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Defectors discuss womens rights at International Womens Day event

Colin Zwirko, intern  |  2017-03-15 16:13
South Koreans joined the global community in celebrating International Womens Day last week. While most activity focused on circumstances in their own country, it was also an opportunity to put a spotlight on the lack of womens rights and human rights in general just over the border in North Korea.
Human Asia, a Seoul-based NGO dedicated to improving human rights in Asia, worked with the New Korea Womens Union to organize the event Women do not exist in North Korea, held at the Seoul Museum of History. Human Asias Secretary-General Kwon Somi explained that with this title they wanted to express in stark terms the complete nonexistence of womens rights in the country. Four women from North Korea joined host Kim Hee Young for a free discussion of their experiences and the treatment of women in the North.
North Korea actually celebrates International Womens Day as well, encouraging men to take over household chores and treat the women in their lives especially well on the day. Guest Lee Mi Yeon, who was previously an elementary school teacher in the North, explained to the audience the lesson she would give to her class about the holiday. She would describe the intent of Kim Il Sung to bring education to women who had no such opportunities before, providing equal rights and boosting them into positions as scientists and heroes [of socialism].
However, defector testimonies suggest that men generally expect subservience from women, occasionally leading to physical abuse with virtually no justice for the victims. A video shown at the event described one womans tragic story in the traditionally male-dominated culture of the North. She was a young telephone operator of just 20 years old with aspirations of joining the Workers Party and rising in the ranks. She testified that her superior physically molested her on many occasions, and threatened her saying that she could never advance if she were to tell anyone. Her testimony may someday be used as evidence in court proceedings against the man she accuses of these crimes.
One of the guests of the event, and the only one of the four who is married to a North Korean man, spoke about gender dynamics in a typical marriage, explaining that her husband has changed since coming to the South, but that old habits die hard. When living in North Korea, her husband very strictly expected her to have breakfast and dinner ready and waiting for him at the right times. Though she said that he has loosened up a bit since coming to South Korea, host Kim Hee Young spoke of her surprise when she overheard the husband, even now, call her asking bossily where she was and when she would have dinner ready.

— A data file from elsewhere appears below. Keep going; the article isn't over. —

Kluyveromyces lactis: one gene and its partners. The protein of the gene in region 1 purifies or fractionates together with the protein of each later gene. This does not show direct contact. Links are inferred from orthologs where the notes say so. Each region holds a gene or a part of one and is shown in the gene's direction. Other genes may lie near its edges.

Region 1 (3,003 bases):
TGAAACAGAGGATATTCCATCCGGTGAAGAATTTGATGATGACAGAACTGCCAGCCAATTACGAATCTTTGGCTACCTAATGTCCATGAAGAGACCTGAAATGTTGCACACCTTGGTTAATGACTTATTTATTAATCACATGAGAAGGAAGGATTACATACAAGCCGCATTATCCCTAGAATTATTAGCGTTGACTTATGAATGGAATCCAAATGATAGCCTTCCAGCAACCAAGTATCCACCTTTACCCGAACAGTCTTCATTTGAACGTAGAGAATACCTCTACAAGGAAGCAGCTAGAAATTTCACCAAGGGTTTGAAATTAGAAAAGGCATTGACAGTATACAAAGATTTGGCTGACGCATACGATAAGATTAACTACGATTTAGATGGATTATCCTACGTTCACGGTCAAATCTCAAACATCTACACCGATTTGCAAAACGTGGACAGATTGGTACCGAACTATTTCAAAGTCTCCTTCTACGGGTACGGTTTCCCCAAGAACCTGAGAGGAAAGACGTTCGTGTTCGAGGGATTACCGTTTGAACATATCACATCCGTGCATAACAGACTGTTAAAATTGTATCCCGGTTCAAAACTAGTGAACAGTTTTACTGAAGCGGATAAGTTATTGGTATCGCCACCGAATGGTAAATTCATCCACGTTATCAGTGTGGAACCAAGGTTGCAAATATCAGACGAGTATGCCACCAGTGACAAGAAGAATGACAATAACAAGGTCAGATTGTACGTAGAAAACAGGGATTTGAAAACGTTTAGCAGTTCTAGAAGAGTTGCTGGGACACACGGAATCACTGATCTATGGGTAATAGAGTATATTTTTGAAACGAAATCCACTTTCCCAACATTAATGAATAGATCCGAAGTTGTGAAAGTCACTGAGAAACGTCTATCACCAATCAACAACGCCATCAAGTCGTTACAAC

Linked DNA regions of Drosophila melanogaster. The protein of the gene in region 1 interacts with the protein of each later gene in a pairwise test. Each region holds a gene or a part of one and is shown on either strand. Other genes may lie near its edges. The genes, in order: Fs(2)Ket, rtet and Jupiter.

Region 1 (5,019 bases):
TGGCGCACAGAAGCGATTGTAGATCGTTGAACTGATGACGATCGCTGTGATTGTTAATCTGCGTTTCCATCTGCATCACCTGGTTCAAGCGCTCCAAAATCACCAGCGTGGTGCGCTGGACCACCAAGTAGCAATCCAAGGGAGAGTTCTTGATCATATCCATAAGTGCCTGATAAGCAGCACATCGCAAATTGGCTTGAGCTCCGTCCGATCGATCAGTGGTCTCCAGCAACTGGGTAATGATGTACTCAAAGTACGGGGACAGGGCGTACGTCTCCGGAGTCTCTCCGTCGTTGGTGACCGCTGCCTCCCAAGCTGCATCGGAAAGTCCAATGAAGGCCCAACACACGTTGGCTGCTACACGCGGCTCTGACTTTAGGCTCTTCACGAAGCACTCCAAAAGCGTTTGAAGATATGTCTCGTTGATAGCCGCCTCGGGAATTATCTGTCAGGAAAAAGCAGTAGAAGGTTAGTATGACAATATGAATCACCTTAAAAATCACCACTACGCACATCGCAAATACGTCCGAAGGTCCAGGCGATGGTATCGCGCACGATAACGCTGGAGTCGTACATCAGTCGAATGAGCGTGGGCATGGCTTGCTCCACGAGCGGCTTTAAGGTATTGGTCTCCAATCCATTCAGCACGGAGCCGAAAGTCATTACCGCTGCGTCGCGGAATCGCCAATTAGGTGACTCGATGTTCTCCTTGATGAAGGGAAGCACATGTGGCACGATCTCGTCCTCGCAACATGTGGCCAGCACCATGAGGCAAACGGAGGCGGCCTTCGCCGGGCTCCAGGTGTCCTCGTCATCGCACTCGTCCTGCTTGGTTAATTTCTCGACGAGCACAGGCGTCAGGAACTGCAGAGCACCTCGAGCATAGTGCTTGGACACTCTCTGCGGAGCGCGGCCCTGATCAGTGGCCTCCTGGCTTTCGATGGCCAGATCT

These kinds of expectations extend through to every aspect of social life in North Korea. Just like in South Korea, respect is expressed through an emphasis on rank and titles as well as honorific language. Lee Mi Yeon explained that this is taken to a more extreme level in the North and is accompanied by more gender-specific norms. Ms. Lee said that due to mandatory military conscription and the longer requirements for men, her classmates in university were around 80% female. With older male classmates in lower grades, she was still required to refer to males using honorific language, while the males always used casual language toward the females.
But limitations are not only enforced through social norms. Guest Lee Da Eun, having served for 9 years herself, talked about the strict ceiling placed on ranks for women in the military. A woman could have served for the same amount of time. She could have the same rank, the same abilities - everything - as her male colleagues, but she would still eventually be forced out, Lee explained.
The fact that women in North Korea have come to be seen as the primary breadwinners in many families through their work in the markets further highlights their lack of rights overall. However, one of the guests did say that women have gained more clout in divorce proceedings if their husband is not contributing enough to the family. She went on to describe that in these matters, a local judge will consider her earnings as a legitimate factor. This follows a more general trend across the country where in some cases money is becoming more important than ideology and tradition.
Market forces notwithstanding, North Korea still does not recognize equal rights for females in institutional or social terms, let alone human rights for all. Many defectors see an opportunity to take these stories and retell them through broadcasts and other means of disseminating information back into North Korea, helping to educate citizens about their rights.
When asked towards the end of the event what the audience can do to contribute, head of the New Korea Womens Union Lee So Yeon encouraged people to stay interested in North Korea and to condemn discrimination against defectors. Host Kim Hee Yeong also encouraged more engagement with the various organizations that are helping to spread information in the North - a viable channel of cultural exchange already in action. The events organizers are confident that such simple first steps will go a long way towards increasing awareness of human rights in general across the peninsula.

*Edited by Lee Farrand

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